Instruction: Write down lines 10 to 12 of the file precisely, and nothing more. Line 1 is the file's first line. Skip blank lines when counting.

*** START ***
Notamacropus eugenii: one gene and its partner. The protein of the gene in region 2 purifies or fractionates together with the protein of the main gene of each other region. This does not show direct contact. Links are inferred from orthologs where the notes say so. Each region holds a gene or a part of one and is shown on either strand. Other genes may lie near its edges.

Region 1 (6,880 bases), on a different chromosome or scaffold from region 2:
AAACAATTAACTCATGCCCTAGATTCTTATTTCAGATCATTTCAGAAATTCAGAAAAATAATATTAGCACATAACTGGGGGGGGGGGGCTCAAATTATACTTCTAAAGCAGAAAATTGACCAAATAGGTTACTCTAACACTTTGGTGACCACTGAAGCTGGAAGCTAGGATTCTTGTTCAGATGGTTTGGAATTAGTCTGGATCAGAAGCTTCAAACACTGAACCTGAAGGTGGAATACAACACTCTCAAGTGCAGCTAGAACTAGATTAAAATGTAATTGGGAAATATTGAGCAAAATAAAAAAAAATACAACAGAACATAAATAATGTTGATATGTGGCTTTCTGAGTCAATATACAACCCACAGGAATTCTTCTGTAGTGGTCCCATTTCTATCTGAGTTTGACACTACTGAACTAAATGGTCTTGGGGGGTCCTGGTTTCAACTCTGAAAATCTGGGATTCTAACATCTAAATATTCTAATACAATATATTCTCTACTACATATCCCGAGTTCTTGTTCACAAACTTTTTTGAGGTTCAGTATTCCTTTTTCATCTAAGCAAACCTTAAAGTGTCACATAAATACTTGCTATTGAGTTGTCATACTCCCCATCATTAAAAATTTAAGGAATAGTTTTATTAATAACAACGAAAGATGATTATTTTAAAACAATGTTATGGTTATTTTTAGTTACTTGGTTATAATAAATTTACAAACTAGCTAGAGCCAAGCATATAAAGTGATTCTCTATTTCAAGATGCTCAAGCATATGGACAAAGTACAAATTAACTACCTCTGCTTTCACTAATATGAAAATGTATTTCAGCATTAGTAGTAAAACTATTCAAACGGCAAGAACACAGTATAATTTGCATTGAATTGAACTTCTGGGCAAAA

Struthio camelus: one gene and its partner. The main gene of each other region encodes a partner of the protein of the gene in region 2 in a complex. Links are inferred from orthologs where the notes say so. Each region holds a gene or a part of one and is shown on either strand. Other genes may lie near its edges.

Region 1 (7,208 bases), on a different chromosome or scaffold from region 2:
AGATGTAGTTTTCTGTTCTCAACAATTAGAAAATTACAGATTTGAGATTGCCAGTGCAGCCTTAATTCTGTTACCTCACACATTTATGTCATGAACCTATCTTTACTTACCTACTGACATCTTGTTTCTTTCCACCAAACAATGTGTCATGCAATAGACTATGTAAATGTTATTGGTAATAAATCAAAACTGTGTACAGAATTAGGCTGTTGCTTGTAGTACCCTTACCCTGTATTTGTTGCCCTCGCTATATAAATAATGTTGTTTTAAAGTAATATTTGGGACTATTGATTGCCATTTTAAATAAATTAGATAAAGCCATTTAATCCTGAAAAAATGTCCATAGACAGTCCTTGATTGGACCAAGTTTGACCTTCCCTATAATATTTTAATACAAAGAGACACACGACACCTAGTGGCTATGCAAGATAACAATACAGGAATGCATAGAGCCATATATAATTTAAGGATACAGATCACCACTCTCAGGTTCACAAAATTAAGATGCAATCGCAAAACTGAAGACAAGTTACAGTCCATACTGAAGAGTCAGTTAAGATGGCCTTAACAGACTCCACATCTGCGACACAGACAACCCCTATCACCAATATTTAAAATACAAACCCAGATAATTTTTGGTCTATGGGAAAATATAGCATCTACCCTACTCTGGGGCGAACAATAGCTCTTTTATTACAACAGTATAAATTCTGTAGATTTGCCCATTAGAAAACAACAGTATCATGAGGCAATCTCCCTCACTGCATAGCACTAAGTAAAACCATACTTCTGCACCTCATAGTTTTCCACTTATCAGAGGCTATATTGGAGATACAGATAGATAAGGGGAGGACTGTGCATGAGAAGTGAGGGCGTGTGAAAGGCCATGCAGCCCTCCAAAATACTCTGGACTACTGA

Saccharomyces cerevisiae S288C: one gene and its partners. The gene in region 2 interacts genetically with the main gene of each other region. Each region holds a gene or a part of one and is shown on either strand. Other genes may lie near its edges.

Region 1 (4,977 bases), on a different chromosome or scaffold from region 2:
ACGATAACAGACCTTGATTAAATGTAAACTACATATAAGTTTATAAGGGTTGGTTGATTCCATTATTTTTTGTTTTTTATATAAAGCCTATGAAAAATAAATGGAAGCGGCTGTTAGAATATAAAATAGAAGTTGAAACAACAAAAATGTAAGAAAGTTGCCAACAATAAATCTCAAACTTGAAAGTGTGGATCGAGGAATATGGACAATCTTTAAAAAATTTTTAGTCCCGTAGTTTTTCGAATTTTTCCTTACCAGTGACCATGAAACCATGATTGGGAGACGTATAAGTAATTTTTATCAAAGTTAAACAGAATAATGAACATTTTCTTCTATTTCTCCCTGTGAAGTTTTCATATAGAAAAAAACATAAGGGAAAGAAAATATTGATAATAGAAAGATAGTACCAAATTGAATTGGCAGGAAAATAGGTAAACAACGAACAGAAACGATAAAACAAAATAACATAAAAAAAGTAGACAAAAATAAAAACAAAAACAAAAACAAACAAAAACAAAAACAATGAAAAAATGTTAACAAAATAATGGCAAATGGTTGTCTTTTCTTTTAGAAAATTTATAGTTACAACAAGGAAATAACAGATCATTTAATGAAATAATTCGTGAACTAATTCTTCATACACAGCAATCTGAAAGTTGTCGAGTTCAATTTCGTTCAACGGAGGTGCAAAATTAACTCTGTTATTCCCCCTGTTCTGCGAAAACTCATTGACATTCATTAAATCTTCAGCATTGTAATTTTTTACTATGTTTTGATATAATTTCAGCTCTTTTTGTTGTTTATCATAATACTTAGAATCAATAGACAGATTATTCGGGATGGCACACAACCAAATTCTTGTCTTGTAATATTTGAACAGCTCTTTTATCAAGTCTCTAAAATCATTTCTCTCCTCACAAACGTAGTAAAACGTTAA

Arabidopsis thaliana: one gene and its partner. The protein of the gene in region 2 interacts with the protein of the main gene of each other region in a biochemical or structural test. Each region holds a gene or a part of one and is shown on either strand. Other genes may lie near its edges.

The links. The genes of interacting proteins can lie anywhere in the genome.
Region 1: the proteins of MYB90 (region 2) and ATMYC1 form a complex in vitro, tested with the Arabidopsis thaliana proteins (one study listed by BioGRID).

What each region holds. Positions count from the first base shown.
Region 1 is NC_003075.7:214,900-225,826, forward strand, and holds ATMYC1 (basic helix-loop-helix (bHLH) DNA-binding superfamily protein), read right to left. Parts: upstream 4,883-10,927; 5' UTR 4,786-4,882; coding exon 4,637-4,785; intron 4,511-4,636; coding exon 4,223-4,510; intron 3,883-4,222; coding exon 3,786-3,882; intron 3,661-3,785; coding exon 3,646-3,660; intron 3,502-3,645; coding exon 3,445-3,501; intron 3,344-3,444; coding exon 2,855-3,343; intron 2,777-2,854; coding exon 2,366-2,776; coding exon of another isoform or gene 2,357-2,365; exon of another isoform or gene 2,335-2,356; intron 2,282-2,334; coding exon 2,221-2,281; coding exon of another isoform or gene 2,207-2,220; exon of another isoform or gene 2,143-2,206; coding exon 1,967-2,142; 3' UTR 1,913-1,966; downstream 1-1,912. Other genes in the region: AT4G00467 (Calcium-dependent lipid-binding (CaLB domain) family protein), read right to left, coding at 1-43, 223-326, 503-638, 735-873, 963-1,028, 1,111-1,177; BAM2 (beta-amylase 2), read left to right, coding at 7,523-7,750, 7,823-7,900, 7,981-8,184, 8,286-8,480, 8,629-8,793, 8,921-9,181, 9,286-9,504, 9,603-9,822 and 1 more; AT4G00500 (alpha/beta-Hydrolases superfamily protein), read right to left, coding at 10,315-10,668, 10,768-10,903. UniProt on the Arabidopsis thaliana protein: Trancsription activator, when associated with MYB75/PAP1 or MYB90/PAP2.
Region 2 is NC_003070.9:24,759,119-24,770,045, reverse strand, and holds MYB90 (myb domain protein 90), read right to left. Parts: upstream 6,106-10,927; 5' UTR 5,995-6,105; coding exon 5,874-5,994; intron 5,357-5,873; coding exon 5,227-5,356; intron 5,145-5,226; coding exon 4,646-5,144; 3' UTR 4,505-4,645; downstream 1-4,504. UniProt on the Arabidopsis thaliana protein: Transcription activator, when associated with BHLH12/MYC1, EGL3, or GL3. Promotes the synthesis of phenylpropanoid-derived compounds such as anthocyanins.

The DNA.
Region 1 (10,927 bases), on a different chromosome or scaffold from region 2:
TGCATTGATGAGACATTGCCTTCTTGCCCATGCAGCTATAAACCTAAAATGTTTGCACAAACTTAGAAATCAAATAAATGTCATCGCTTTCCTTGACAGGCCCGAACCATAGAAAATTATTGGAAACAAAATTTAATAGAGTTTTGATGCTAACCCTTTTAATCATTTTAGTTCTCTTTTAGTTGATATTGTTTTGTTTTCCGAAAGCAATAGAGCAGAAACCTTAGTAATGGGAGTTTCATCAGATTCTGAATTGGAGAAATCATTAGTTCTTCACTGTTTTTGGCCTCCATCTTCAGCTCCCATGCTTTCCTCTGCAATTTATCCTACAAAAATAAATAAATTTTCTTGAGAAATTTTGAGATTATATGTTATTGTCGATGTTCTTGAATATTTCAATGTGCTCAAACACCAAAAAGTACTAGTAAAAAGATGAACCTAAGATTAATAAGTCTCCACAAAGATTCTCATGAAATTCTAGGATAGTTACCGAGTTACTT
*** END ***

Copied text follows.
Arabidopsis thaliana: one gene and its partner. The protein of the gene in region 2 interacts with the protein of the main gene of each other region in a biochemical or structural test. Each region holds a gene or a part of one and is shown on either strand. Other genes may lie near its edges.

The links. The genes of interacting proteins can lie anywhere in the genome.
Region 1: the proteins of MYB90 (region 2) and ATMYC1 form a complex in vitro, tested with the Arabidopsis thaliana proteins (one study listed by BioGRID).